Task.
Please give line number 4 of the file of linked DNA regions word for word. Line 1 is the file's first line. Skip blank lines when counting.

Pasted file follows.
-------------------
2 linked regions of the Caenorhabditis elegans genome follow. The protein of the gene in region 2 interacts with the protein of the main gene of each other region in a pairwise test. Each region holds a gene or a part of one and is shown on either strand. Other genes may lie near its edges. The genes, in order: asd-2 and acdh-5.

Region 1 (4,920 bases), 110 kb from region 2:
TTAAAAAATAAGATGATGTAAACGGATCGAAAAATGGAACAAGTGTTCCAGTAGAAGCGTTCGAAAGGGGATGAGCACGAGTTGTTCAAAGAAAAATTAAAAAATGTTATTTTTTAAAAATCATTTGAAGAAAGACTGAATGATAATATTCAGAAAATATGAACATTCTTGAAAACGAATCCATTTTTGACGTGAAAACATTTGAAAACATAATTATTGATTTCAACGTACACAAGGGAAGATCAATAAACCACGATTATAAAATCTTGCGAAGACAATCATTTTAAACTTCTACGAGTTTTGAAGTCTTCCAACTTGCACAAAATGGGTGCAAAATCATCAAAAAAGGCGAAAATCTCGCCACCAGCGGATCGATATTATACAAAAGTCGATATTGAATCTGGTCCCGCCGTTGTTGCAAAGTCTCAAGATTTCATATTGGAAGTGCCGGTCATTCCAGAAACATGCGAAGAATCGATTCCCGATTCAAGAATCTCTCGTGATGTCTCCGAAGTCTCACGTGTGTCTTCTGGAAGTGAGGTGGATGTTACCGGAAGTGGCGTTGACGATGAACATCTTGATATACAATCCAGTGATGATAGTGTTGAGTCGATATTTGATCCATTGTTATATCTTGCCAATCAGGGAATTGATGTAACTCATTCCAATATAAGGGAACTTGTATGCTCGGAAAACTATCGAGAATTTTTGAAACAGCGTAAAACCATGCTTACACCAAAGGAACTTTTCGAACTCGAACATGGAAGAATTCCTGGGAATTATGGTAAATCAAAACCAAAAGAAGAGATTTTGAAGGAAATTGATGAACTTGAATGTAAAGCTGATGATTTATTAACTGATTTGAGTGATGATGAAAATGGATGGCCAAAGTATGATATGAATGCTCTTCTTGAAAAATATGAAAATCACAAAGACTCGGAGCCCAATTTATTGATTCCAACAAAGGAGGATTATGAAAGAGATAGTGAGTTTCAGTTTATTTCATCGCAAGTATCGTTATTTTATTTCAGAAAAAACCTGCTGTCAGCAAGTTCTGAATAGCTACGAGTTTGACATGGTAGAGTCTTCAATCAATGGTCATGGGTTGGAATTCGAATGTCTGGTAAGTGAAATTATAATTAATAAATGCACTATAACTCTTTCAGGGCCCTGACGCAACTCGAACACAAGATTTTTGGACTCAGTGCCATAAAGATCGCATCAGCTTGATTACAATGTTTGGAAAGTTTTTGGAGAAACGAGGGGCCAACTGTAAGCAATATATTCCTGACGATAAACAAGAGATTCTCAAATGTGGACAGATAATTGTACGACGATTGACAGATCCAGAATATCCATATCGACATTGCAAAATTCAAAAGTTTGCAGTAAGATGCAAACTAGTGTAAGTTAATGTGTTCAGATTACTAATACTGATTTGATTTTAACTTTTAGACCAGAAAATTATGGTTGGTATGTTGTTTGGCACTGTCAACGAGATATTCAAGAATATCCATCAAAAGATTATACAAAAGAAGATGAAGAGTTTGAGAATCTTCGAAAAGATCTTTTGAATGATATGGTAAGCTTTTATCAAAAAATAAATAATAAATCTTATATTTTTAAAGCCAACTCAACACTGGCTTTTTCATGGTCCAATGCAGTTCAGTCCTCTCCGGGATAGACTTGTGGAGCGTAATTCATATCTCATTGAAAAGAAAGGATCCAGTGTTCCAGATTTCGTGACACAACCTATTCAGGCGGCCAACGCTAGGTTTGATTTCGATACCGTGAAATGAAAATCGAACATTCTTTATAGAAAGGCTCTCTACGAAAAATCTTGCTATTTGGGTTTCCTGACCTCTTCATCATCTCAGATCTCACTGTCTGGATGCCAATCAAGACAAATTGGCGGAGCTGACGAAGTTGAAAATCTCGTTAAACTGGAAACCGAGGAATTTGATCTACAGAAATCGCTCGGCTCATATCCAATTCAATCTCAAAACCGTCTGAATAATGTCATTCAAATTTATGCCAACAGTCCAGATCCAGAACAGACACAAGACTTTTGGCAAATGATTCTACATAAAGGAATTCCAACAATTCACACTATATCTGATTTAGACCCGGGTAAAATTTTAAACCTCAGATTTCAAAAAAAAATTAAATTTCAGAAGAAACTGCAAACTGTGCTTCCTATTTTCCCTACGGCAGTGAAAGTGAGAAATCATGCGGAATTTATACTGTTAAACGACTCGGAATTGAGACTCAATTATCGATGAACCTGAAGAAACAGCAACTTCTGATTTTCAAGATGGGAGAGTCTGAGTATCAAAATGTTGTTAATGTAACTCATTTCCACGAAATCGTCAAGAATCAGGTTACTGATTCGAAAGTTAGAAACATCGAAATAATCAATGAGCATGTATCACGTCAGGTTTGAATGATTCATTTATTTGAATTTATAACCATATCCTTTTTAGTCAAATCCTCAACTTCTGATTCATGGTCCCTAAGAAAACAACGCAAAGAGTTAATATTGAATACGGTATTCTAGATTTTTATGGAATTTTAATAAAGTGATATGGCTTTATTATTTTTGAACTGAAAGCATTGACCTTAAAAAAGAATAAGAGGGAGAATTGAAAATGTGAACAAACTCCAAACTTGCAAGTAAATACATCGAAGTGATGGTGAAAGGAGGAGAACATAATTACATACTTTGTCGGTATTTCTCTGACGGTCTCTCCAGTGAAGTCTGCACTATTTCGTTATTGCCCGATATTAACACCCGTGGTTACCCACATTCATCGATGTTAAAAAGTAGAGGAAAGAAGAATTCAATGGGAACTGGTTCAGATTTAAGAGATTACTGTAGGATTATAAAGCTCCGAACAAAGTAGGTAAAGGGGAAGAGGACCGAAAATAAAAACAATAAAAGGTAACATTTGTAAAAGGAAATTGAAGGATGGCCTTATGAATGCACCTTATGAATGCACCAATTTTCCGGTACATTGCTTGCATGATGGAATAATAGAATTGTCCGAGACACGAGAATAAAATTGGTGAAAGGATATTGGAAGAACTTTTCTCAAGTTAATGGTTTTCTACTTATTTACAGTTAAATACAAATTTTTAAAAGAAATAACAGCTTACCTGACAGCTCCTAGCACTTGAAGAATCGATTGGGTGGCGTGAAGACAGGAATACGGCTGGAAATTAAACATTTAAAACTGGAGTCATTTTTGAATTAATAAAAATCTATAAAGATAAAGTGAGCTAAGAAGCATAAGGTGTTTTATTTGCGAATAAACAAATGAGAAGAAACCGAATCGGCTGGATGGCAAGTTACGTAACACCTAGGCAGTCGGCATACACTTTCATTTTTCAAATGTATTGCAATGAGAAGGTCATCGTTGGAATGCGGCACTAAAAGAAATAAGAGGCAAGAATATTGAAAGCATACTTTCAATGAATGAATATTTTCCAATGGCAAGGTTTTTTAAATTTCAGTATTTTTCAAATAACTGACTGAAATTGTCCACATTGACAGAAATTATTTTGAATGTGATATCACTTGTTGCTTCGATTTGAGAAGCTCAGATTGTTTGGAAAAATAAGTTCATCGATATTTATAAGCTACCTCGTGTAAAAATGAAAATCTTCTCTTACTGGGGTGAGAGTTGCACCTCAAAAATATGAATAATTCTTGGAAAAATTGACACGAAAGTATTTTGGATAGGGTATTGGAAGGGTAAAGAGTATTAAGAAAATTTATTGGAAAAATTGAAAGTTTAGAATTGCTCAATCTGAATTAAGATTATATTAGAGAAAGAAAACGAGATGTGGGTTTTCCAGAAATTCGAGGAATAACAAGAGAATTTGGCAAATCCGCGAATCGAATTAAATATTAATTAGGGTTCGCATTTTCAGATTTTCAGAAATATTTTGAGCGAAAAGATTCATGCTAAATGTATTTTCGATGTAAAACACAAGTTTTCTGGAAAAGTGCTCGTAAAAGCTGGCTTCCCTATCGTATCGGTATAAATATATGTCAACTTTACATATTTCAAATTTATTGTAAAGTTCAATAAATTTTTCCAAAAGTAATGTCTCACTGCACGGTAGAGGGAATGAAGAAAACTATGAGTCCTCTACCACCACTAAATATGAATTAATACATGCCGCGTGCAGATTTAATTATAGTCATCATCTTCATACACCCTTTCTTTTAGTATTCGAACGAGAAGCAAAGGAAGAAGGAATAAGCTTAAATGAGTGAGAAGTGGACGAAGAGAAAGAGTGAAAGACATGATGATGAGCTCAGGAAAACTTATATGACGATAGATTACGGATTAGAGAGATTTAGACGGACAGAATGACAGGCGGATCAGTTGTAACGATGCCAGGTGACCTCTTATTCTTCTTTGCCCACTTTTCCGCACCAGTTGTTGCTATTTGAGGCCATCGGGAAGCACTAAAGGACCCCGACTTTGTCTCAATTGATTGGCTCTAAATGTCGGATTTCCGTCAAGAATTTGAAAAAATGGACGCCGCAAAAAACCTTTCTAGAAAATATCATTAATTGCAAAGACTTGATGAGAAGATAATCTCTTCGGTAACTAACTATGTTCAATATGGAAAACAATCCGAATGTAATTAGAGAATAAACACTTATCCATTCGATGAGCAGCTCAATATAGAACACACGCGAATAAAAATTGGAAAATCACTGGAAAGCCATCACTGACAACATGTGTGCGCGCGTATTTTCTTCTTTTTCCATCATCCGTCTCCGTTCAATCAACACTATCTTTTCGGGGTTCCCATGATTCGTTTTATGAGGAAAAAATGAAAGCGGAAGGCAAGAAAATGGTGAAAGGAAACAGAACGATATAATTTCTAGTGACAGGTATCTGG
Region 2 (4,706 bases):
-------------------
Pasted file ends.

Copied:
Region 2 (4,706 bases):